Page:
While the IRS says the new W-4 is supposed to be less complex, employees are going to need a bit of an explanation. Here it is in layman's terms.
Saving Tax Dollars in 2015
Saving Tax Dollars in 2015
It’s that time of year when, in the midst of the holiday rush, every dollar needs to be stretched as far as it possibly can. It’s with that mindset that our experts have outlined a few employee “must-haves” when it comes to saving tax dollars in 2015. After all, you work hard to bring home a paycheck – so don’t miss an opportunity to save tax dollars on that hard-earned money.
FSA & HSA
As an employee, there are two savings accounts that will allow you to pay for health-related expenses from money that is pre-FICA, state, and federal income tax (which combine for an average tax rate of about 35-40%). The first is a Flexible Spending Account, or FSA, which must be offered through your employer. The maximum amount you can contribute to an FSA for 2015 is $2550. That’s a potential (average) tax savings of nearly $1000! If your employer doesn’t offer an FSA, please have them contact our sales team to learn how quickly we can help with that. The second is a Health Savings Account, or HSA. You must have a High Deductible Health Plan, or HDHP, to setup an HSA, but are allowed to contribute anywhere from $3350 - $7650 in 2015 (depending on your plan and age). That’s anywhere from $2600-$3000 in tax savings if you have a family plan!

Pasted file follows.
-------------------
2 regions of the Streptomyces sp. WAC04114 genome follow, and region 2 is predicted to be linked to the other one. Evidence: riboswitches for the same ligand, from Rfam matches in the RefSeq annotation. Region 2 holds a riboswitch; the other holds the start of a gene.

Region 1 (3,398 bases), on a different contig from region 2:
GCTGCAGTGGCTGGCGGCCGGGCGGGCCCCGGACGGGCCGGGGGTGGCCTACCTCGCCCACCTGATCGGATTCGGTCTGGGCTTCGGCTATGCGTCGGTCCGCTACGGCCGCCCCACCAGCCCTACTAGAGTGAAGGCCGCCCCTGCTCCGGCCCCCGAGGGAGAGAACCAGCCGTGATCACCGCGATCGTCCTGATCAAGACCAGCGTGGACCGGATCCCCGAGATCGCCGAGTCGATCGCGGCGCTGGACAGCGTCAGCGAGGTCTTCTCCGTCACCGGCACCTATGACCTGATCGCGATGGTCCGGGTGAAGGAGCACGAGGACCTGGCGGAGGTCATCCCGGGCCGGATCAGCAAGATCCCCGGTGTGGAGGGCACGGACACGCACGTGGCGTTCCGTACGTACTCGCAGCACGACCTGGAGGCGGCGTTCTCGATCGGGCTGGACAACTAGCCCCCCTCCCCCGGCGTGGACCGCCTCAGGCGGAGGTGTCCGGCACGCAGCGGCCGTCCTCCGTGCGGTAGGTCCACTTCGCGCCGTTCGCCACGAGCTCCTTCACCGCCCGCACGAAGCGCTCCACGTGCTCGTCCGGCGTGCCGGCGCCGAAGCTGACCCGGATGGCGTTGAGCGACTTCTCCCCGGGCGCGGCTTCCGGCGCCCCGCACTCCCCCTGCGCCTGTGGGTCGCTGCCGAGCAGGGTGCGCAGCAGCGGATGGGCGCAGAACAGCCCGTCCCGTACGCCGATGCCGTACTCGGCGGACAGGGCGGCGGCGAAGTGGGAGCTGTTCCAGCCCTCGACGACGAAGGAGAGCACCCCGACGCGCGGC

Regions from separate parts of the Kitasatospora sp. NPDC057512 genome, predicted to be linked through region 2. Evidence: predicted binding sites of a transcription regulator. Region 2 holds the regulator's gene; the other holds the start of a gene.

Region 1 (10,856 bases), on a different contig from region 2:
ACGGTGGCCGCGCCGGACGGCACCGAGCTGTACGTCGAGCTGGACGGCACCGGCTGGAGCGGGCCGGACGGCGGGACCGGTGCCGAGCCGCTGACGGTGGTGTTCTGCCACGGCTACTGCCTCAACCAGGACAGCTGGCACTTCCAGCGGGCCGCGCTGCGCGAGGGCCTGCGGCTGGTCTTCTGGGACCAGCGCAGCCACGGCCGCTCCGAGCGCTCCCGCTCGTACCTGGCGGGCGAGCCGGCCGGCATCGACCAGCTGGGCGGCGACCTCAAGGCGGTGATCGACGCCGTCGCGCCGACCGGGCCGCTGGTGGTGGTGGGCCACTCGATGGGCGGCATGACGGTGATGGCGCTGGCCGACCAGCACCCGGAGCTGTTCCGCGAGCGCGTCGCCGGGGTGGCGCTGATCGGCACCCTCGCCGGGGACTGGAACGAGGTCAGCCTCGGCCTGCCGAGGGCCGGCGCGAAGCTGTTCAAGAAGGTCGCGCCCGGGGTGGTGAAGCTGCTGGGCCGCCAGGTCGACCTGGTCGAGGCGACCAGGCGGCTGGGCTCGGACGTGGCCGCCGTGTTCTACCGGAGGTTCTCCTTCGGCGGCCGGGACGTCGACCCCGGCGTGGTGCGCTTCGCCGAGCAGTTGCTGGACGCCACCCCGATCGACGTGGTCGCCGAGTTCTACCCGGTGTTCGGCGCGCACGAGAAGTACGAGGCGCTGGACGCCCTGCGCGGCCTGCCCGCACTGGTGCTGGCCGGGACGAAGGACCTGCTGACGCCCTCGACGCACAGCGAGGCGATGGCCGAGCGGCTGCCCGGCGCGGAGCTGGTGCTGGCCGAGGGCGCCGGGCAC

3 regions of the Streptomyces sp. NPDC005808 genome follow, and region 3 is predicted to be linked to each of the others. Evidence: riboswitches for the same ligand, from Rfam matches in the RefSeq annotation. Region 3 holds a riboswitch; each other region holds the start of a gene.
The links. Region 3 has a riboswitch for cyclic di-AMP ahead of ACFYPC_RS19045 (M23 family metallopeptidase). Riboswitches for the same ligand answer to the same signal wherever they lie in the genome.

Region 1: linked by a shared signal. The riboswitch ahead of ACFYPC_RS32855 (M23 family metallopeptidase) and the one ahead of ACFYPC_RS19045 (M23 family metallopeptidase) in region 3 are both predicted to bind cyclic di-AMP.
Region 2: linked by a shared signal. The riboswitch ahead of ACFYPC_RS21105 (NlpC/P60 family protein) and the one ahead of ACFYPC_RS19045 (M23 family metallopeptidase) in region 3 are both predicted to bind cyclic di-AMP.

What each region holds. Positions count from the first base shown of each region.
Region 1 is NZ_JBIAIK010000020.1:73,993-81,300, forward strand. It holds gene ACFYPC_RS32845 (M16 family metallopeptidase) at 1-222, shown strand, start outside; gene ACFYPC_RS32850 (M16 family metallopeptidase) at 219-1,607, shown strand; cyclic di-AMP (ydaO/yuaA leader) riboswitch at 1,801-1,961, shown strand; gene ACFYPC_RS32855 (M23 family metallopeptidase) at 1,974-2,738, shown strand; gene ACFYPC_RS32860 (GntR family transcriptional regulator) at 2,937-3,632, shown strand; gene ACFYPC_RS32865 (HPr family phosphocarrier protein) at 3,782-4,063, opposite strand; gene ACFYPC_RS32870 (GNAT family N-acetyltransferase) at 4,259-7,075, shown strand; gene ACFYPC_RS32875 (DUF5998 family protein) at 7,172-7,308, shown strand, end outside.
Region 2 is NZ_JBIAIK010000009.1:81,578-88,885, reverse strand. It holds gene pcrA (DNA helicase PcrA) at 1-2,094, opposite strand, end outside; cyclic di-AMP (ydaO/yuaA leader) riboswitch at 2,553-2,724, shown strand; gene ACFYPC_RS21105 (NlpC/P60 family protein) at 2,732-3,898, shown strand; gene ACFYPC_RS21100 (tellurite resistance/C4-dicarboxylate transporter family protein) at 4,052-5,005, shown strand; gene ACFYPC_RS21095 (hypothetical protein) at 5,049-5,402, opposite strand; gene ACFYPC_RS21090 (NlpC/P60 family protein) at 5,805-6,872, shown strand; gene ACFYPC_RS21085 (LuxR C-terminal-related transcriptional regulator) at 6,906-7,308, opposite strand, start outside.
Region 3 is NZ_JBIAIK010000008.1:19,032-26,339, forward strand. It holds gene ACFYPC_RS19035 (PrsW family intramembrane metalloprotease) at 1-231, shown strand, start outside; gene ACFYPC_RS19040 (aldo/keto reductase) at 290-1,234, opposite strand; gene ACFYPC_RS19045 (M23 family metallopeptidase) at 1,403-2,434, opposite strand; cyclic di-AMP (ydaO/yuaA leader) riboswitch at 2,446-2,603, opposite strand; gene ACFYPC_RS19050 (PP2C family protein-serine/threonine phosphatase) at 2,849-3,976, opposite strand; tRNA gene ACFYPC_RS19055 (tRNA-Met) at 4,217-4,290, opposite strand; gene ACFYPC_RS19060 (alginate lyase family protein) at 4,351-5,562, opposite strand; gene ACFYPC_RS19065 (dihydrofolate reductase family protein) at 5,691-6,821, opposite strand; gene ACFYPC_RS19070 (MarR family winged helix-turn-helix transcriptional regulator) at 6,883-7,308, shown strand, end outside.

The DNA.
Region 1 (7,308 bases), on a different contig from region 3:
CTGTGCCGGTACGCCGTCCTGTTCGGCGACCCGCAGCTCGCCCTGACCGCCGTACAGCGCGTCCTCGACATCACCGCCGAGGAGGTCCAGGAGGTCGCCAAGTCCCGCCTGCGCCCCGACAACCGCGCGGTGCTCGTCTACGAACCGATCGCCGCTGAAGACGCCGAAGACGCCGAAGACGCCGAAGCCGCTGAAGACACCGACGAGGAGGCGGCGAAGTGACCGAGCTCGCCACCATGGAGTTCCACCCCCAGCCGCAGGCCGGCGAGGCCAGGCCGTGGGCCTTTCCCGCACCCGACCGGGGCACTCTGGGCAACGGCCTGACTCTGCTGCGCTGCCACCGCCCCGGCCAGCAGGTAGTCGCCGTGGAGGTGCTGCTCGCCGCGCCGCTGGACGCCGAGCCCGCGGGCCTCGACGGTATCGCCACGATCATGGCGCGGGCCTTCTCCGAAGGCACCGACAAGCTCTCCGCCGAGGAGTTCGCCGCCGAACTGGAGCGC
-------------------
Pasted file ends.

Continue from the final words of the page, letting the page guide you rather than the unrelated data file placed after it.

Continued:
Beyond health-related accounts, you can also contribute to a 529 (college savings) account for your child or grandchild, which provides a 5% Utah state income tax deduction of up to $3000 in contributions, or $150 in tax savings. For the future college enrollee, earnings are federal and state tax-free, as long as the money is used for education expenses.
If your employer provides a 401(k), make sure you are taking full advantage of any employer match options. In 2015, the maximum amount you can contribute towards either a Traditional and/or Roth 401(k) plan is $18,000 ($24,000 for anyone age 50+). A Traditional 401(k) allows you to contribute tax-deferred money, meaning you won’t pay taxes now, but you’ll pay taxes when you begin making withdrawals on your contributions, as well as your earnings. A Roth 401(k) requires you to pay taxes now; however, your earnings will be tax-free. If your employer doesn’t offer a 401(k) plan, please have them contact our sales team to learn more about Stratus.hr's multi-employer plan that is available at no cost to your employer.
‘Tis the season to spend money – but just around the corner is the New Year. Contact us today to learn more about what Stratus.hr can do to help your organization provide more employee benefits and help you (and your employer) save more tax dollars than ever!